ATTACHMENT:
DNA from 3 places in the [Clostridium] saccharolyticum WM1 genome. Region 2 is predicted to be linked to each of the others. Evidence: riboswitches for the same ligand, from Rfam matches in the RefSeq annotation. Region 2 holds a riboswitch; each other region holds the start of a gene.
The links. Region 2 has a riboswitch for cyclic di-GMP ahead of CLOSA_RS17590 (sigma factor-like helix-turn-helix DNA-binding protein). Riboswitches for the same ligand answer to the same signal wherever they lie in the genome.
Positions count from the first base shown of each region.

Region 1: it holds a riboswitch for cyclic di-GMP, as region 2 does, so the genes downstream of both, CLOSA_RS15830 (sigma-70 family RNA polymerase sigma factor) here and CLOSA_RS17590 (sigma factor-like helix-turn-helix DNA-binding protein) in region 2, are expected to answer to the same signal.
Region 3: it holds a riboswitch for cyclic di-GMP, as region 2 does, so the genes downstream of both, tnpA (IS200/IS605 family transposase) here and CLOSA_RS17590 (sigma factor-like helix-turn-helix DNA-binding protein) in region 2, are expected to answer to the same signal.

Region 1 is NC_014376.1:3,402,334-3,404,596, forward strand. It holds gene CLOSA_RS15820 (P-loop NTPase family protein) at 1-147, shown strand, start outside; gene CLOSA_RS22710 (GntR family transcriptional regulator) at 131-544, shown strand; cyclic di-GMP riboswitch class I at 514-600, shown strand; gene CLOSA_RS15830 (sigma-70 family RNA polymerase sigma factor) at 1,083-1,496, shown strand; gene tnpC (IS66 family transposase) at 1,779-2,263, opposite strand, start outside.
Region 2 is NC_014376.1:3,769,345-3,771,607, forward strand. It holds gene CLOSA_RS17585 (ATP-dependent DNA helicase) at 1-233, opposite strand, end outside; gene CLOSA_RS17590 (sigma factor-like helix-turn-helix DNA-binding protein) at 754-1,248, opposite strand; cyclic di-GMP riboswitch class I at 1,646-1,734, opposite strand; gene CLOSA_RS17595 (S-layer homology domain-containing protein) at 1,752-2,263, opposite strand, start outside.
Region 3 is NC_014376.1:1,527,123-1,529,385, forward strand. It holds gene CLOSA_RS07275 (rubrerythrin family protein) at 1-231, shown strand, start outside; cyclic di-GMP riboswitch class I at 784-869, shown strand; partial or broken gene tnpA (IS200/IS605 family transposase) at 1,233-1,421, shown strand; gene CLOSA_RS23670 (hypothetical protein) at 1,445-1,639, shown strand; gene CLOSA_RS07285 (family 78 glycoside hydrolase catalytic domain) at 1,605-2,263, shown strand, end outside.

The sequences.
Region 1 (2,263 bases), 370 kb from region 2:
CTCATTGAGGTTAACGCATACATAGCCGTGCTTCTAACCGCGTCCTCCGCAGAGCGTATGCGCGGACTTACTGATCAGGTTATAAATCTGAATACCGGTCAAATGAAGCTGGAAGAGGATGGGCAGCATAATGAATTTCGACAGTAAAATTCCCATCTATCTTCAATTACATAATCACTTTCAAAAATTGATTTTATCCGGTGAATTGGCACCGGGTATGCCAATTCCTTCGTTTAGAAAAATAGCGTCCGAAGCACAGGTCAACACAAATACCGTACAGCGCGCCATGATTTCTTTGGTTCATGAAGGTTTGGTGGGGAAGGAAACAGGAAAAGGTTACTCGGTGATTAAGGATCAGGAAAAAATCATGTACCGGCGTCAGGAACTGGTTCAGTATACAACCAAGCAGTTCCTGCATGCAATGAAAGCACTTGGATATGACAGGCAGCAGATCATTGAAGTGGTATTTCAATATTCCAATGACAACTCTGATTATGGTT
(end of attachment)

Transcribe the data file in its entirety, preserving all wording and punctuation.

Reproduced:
DNA from 3 places in the [Clostridium] saccharolyticum WM1 genome. Region 2 is predicted to be linked to each of the others. Evidence: riboswitches for the same ligand, from Rfam matches in the RefSeq annotation. Region 2 holds a riboswitch; each other region holds the start of a gene.
The links. Region 2 has a riboswitch for cyclic di-GMP ahead of CLOSA_RS17590 (sigma factor-like helix-turn-helix DNA-binding protein). Riboswitches for the same ligand answer to the same signal wherever they lie in the genome.
Positions count from the first base shown of each region.

Region 1: it holds a riboswitch for cyclic di-GMP, as region 2 does, so the genes downstream of both, CLOSA_RS15830 (sigma-70 family RNA polymerase sigma factor) here and CLOSA_RS17590 (sigma factor-like helix-turn-helix DNA-binding protein) in region 2, are expected to answer to the same signal.
Region 3: it holds a riboswitch for cyclic di-GMP, as region 2 does, so the genes downstream of both, tnpA (IS200/IS605 family transposase) here and CLOSA_RS17590 (sigma factor-like helix-turn-helix DNA-binding protein) in region 2, are expected to answer to the same signal.

Region 1 is NC_014376.1:3,402,334-3,404,596, forward strand. It holds gene CLOSA_RS15820 (P-loop NTPase family protein) at 1-147, shown strand, start outside; gene CLOSA_RS22710 (GntR family transcriptional regulator) at 131-544, shown strand; cyclic di-GMP riboswitch class I at 514-600, shown strand; gene CLOSA_RS15830 (sigma-70 family RNA polymerase sigma factor) at 1,083-1,496, shown strand; gene tnpC (IS66 family transposase) at 1,779-2,263, opposite strand, start outside.
Region 2 is NC_014376.1:3,769,345-3,771,607, forward strand. It holds gene CLOSA_RS17585 (ATP-dependent DNA helicase) at 1-233, opposite strand, end outside; gene CLOSA_RS17590 (sigma factor-like helix-turn-helix DNA-binding protein) at 754-1,248, opposite strand; cyclic di-GMP riboswitch class I at 1,646-1,734, opposite strand; gene CLOSA_RS17595 (S-layer homology domain-containing protein) at 1,752-2,263, opposite strand, start outside.
Region 3 is NC_014376.1:1,527,123-1,529,385, forward strand. It holds gene CLOSA_RS07275 (rubrerythrin family protein) at 1-231, shown strand, start outside; cyclic di-GMP riboswitch class I at 784-869, shown strand; partial or broken gene tnpA (IS200/IS605 family transposase) at 1,233-1,421, shown strand; gene CLOSA_RS23670 (hypothetical protein) at 1,445-1,639, shown strand; gene CLOSA_RS07285 (family 78 glycoside hydrolase catalytic domain) at 1,605-2,263, shown strand, end outside.

The sequences.
Region 1 (2,263 bases), 370 kb from region 2:
CTCATTGAGGTTAACGCATACATAGCCGTGCTTCTAACCGCGTCCTCCGCAGAGCGTATGCGCGGACTTACTGATCAGGTTATAAATCTGAATACCGGTCAAATGAAGCTGGAAGAGGATGGGCAGCATAATGAATTTCGACAGTAAAATTCCCATCTATCTTCAATTACATAATCACTTTCAAAAATTGATTTTATCCGGTGAATTGGCACCGGGTATGCCAATTCCTTCGTTTAGAAAAATAGCGTCCGAAGCACAGGTCAACACAAATACCGTACAGCGCGCCATGATTTCTTTGGTTCATGAAGGTTTGGTGGGGAAGGAAACAGGAAAAGGTTACTCGGTGATTAAGGATCAGGAAAAAATCATGTACCGGCGTCAGGAACTGGTTCAGTATACAACCAAGCAGTTCCTGCATGCAATGAAAGCACTTGGATATGACAGGCAGCAGATCATTGAAGTGGTATTTCAATATTCCAATGACAACTCTGATTATGGTT